Compaq Computer took another step to shed its "just a PC company" image last week when it announced the Asia-Pacific implementation of its Compaq Services Network (CSN), a Web-based virtual community comprising Compaq and its authorised service channel partners.
"If you ask our major customers, they will still say, 'Okay, you're a PC company, excellent in industry-standard PCs'," said Dave Stubbs, Compaq's Asia-Pacific vice president of customer services.
"It's not true anymore, we're very good in both PCs and services, and we want to get that through to our partners as well. That's really the intention - to provide more Compaq services as well as products to our customers."
At the heart of the CSN is a Web-based management system incorporating support tools that enable members of this network to complete various transactions efficiently through the Internet.
These tools are tipped to benefit service channel partners and customers by providing state-of-the-art IT capabilities in one convenient location that is continually enhanced and updated.
"CSN is basically an enabler for our partners worldwide to have access to operational excellence in the form of technical information. We want to create this virtual world which combines our own resources and partners," Stubbs said.
Compaq's Asia-Pacific headquarters in Singapore has around 3000 staff, according to Stubbs, who added that while half of them provide services, the channel continues to be important for support.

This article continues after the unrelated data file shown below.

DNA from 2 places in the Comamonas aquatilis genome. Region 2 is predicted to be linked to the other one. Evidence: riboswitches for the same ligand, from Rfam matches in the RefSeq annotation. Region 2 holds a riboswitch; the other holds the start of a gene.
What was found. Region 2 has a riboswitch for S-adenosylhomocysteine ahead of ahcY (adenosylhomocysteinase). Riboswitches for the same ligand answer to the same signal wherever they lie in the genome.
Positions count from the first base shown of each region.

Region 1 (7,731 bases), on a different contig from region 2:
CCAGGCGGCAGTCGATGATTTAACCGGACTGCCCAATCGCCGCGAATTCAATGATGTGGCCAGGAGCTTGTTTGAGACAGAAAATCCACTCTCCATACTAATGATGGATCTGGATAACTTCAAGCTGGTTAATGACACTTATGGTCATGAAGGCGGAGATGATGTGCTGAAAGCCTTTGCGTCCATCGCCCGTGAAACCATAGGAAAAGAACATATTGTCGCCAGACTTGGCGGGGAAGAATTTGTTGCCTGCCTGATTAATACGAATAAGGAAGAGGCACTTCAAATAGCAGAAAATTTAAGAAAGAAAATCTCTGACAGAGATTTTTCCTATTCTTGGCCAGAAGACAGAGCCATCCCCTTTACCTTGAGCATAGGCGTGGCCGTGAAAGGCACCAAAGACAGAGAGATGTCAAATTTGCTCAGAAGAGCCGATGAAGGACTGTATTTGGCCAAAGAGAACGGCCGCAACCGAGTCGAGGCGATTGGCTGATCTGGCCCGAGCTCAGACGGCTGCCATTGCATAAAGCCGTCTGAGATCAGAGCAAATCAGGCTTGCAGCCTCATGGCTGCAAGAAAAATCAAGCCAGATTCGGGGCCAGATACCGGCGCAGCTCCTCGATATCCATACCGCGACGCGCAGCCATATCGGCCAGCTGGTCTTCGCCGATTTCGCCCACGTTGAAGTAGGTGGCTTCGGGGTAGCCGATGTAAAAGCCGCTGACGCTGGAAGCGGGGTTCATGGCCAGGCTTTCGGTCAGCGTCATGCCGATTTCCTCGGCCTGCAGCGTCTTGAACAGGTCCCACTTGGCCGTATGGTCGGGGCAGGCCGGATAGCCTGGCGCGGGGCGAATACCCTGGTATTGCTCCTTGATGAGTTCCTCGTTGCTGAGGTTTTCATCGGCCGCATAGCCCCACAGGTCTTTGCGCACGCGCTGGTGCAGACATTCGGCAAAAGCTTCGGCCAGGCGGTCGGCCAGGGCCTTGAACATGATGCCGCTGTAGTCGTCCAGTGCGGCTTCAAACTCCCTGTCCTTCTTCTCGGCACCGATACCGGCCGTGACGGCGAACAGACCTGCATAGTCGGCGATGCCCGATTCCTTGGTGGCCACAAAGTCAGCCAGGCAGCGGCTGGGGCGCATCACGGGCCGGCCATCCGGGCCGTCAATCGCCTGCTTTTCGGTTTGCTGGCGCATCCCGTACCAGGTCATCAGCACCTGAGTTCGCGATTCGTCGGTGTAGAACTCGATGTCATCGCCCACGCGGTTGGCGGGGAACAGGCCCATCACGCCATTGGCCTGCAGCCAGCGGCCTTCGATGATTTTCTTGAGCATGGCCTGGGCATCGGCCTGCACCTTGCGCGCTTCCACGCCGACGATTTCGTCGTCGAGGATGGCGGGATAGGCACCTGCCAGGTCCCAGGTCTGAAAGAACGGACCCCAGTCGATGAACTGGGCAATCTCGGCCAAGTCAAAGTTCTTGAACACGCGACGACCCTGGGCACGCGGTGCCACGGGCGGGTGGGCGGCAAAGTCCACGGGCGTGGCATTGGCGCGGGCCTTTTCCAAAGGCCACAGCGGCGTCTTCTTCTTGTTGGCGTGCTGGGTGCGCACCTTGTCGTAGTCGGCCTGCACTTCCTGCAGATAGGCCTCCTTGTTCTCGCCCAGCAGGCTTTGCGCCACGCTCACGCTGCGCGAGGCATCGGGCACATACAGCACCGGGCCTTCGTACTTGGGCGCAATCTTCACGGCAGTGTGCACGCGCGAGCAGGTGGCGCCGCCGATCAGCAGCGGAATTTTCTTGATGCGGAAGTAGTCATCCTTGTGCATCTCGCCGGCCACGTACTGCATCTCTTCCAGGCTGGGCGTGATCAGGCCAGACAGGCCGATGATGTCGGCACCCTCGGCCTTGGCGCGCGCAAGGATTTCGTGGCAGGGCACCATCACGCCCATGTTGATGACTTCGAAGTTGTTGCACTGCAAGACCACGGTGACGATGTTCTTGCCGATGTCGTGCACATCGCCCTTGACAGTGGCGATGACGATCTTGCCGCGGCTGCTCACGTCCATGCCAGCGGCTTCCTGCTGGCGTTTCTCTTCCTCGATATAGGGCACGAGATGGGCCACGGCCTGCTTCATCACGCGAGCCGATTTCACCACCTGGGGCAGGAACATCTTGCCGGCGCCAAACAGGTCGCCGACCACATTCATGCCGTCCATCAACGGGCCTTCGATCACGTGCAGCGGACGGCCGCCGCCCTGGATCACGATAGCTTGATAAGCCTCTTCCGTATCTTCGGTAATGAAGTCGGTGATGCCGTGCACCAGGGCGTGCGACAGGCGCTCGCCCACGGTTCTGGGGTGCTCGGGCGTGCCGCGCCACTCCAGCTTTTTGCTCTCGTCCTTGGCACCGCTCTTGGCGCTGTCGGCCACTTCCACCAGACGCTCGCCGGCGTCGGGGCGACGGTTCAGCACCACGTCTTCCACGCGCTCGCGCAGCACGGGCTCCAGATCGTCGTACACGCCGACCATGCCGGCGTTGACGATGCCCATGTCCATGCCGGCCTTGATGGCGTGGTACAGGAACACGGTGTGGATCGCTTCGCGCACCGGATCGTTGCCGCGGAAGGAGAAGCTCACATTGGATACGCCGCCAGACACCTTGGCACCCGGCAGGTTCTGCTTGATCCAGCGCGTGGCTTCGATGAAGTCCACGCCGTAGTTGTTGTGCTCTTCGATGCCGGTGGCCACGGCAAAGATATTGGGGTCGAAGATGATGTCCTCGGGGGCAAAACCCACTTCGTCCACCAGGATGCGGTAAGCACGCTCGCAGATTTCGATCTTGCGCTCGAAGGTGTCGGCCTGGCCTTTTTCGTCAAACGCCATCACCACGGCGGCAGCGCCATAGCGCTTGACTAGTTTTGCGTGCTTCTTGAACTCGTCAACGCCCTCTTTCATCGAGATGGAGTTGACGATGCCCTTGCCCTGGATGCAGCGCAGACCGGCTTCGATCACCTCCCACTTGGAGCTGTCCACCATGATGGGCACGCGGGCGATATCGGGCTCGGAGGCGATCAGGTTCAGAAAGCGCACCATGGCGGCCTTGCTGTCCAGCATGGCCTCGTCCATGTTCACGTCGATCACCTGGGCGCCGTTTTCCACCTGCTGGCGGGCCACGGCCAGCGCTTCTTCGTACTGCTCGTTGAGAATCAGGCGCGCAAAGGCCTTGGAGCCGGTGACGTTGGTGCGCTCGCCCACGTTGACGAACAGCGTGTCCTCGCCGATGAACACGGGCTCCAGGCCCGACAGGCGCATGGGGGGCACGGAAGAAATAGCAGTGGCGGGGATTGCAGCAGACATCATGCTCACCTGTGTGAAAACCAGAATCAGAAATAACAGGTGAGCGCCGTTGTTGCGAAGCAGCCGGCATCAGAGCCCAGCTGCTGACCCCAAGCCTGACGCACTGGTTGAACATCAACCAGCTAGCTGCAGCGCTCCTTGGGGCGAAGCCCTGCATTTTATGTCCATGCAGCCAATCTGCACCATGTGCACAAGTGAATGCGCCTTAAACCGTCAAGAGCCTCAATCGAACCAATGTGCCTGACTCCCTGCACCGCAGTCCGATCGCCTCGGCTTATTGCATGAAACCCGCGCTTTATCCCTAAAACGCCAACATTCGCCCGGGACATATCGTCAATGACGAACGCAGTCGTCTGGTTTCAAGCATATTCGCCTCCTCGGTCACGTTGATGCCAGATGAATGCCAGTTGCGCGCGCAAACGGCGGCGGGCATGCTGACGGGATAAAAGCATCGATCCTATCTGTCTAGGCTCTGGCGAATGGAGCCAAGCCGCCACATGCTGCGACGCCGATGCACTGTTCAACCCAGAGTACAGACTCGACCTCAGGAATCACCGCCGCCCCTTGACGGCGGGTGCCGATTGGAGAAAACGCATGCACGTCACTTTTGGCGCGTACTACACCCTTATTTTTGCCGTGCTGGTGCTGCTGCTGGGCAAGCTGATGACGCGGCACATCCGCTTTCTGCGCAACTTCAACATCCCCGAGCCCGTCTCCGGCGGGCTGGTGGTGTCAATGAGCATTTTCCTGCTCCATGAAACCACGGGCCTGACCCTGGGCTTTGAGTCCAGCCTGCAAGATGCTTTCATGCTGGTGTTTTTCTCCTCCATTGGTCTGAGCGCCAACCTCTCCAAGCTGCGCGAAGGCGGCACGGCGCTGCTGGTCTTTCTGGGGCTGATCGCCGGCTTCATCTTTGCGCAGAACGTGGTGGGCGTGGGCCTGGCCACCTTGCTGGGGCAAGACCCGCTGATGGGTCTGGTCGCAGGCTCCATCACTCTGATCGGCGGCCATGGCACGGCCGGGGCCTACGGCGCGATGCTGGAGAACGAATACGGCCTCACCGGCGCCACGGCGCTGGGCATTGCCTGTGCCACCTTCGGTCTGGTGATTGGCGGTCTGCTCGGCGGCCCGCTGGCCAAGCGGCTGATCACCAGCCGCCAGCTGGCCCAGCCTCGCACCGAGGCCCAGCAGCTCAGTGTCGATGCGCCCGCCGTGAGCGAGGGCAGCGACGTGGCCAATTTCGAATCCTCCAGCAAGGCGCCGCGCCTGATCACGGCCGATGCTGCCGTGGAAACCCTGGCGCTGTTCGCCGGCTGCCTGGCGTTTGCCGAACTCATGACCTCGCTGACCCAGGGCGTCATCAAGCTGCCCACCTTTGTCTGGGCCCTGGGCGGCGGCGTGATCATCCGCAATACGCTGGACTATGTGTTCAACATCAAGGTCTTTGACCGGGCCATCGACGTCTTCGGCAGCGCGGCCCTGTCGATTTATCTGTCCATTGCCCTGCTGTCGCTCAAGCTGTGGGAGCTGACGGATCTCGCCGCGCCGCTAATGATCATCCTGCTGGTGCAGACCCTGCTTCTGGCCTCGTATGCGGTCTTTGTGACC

"Our structure is to use our partners to [provide more services], so we are trying to build up their skills and capabilities, provide them with tools and access to information. I also have a team of people providing front- and back-end services to support customers and channel partners."
Collectively, Compaq and its partners hope to achieve greater economies of scale through the ability to share resources, transfer knowledge, and streamline logistics.
"If we send a field engineer out, it costs about $S250 [$A235]. If we use a call centre, it would cost about $20. If we use the Internet, it costs $4," said Stubbs. "So you can see immediately that we can become more aggressive in terms of pricing as well."
The objective is to make it cheaper for customers to get support, he emphasised.
Compaq's network is implemented in phases across the countries in the Asia-Pacific. Currently, partners have access to the company's spare parts inventory to order or track spare parts online.